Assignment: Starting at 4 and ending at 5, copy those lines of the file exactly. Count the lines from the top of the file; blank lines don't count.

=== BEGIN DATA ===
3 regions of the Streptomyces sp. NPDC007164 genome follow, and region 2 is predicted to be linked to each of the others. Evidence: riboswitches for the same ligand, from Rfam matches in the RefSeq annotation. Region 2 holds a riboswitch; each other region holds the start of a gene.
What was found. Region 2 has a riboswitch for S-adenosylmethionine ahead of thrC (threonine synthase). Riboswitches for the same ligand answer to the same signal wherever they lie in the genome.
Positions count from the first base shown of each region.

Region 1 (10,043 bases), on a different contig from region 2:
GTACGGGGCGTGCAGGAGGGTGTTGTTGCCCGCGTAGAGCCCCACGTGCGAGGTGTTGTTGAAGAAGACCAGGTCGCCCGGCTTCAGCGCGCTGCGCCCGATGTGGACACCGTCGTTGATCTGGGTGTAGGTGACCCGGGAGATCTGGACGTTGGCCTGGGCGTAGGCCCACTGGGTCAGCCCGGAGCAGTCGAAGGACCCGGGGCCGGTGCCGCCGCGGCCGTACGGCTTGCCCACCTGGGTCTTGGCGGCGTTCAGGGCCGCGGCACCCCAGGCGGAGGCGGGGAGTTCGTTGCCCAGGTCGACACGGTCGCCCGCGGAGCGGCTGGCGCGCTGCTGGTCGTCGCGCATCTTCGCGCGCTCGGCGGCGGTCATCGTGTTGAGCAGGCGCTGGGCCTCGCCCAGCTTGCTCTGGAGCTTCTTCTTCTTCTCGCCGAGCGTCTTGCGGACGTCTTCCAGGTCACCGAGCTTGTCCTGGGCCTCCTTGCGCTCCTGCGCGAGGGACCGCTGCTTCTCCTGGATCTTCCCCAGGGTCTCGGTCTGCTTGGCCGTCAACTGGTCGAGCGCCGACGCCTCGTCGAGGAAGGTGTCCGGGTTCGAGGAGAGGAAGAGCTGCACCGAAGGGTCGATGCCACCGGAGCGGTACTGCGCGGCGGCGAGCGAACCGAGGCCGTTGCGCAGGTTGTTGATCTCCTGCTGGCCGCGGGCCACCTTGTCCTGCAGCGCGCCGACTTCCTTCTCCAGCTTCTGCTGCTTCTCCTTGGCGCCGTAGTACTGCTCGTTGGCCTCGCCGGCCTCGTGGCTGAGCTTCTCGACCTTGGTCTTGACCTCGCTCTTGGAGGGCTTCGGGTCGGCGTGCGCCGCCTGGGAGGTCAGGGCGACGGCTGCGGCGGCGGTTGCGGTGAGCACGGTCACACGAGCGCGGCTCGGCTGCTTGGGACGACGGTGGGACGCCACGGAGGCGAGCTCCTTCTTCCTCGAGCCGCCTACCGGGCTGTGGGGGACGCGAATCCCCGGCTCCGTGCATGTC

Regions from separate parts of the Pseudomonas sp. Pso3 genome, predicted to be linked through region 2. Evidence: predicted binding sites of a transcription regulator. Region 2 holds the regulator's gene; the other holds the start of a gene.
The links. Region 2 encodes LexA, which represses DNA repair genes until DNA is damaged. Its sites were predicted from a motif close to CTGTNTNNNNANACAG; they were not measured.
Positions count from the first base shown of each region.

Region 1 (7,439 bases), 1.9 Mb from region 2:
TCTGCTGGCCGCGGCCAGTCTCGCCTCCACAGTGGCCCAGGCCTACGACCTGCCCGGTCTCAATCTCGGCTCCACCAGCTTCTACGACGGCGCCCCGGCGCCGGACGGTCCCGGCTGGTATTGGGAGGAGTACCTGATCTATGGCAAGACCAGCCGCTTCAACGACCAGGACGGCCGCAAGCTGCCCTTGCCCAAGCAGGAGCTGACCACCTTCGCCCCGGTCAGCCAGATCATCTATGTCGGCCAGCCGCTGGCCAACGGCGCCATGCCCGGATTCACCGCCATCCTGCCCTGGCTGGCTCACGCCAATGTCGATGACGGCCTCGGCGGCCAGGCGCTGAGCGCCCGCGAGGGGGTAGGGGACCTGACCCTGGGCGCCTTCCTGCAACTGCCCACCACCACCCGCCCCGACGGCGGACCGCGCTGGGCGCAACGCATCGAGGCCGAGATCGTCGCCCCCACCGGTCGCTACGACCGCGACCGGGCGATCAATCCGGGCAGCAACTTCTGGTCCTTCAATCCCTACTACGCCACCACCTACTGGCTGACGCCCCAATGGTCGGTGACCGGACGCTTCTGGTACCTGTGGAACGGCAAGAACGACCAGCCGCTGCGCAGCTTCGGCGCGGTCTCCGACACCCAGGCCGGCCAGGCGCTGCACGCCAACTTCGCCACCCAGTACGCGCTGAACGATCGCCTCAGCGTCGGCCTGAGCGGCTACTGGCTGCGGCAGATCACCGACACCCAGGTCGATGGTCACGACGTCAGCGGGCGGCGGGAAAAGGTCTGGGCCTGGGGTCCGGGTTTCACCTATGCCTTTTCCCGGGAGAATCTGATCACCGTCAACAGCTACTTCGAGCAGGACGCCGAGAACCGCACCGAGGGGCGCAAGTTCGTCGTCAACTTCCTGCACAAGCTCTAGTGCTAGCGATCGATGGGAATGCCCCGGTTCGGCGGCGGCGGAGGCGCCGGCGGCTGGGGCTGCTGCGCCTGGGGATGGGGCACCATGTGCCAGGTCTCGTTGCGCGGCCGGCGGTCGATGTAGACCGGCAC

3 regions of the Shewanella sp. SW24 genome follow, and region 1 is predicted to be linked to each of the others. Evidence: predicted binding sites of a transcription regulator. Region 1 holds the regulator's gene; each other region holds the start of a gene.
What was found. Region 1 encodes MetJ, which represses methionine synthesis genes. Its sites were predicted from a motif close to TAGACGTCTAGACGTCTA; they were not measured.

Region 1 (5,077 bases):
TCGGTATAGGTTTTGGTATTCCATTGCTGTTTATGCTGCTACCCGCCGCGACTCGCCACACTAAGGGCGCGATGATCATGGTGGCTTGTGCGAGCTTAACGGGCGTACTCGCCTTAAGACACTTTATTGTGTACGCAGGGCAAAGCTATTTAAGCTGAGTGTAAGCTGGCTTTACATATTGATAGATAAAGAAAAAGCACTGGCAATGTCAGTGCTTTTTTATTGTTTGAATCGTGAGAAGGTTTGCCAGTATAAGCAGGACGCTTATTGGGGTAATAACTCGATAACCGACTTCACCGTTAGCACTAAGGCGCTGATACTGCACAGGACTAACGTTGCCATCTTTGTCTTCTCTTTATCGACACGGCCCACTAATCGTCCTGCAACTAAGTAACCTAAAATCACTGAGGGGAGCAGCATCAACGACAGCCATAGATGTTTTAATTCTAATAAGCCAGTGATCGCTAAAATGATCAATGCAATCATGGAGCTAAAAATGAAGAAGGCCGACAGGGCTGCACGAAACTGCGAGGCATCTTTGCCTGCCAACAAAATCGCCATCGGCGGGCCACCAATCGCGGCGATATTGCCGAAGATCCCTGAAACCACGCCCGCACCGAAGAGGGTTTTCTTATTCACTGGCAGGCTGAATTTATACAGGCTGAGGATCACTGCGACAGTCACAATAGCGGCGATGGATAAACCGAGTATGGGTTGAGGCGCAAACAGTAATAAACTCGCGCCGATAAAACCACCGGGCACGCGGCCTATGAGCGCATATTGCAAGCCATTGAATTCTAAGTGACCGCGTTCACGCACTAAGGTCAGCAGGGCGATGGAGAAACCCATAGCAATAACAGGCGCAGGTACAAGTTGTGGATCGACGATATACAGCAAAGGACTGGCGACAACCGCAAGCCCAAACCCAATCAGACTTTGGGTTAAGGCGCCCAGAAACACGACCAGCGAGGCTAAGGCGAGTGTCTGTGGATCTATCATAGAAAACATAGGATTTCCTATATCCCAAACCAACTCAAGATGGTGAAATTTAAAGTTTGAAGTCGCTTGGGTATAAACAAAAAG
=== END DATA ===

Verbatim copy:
Region 1 (10,043 bases), on a different contig from region 2:
GTACGGGGCGTGCAGGAGGGTGTTGTTGCCCGCGTAGAGCCCCACGTGCGAGGTGTTGTTGAAGAAGACCAGGTCGCCCGGCTTCAGCGCGCTGCGCCCGATGTGGACACCGTCGTTGATCTGGGTGTAGGTGACCCGGGAGATCTGGACGTTGGCCTGGGCGTAGGCCCACTGGGTCAGCCCGGAGCAGTCGAAGGACCCGGGGCCGGTGCCGCCGCGGCCGTACGGCTTGCCCACCTGGGTCTTGGCGGCGTTCAGGGCCGCGGCACCCCAGGCGGAGGCGGGGAGTTCGTTGCCCAGGTCGACACGGTCGCCCGCGGAGCGGCTGGCGCGCTGCTGGTCGTCGCGCATCTTCGCGCGCTCGGCGGCGGTCATCGTGTTGAGCAGGCGCTGGGCCTCGCCCAGCTTGCTCTGGAGCTTCTTCTTCTTCTCGCCGAGCGTCTTGCGGACGTCTTCCAGGTCACCGAGCTTGTCCTGGGCCTCCTTGCGCTCCTGCGCGAGGGACCGCTGCTTCTCCTGGATCTTCCCCAGGGTCTCGGTCTGCTTGGCCGTCAACTGGTCGAGCGCCGACGCCTCGTCGAGGAAGGTGTCCGGGTTCGAGGAGAGGAAGAGCTGCACCGAAGGGTCGATGCCACCGGAGCGGTACTGCGCGGCGGCGAGCGAACCGAGGCCGTTGCGCAGGTTGTTGATCTCCTGCTGGCCGCGGGCCACCTTGTCCTGCAGCGCGCCGACTTCCTTCTCCAGCTTCTGCTGCTTCTCCTTGGCGCCGTAGTACTGCTCGTTGGCCTCGCCGGCCTCGTGGCTGAGCTTCTCGACCTTGGTCTTGACCTCGCTCTTGGAGGGCTTCGGGTCGGCGTGCGCCGCCTGGGAGGTCAGGGCGACGGCTGCGGCGGCGGTTGCGGTGAGCACGGTCACACGAGCGCGGCTCGGCTGCTTGGGACGACGGTGGGACGCCACGGAGGCGAGCTCCTTCTTCCTCGAGCCGCCTACCGGGCTGTGGGGGACGCGAATCCCCGGCTCCGTGCATGTC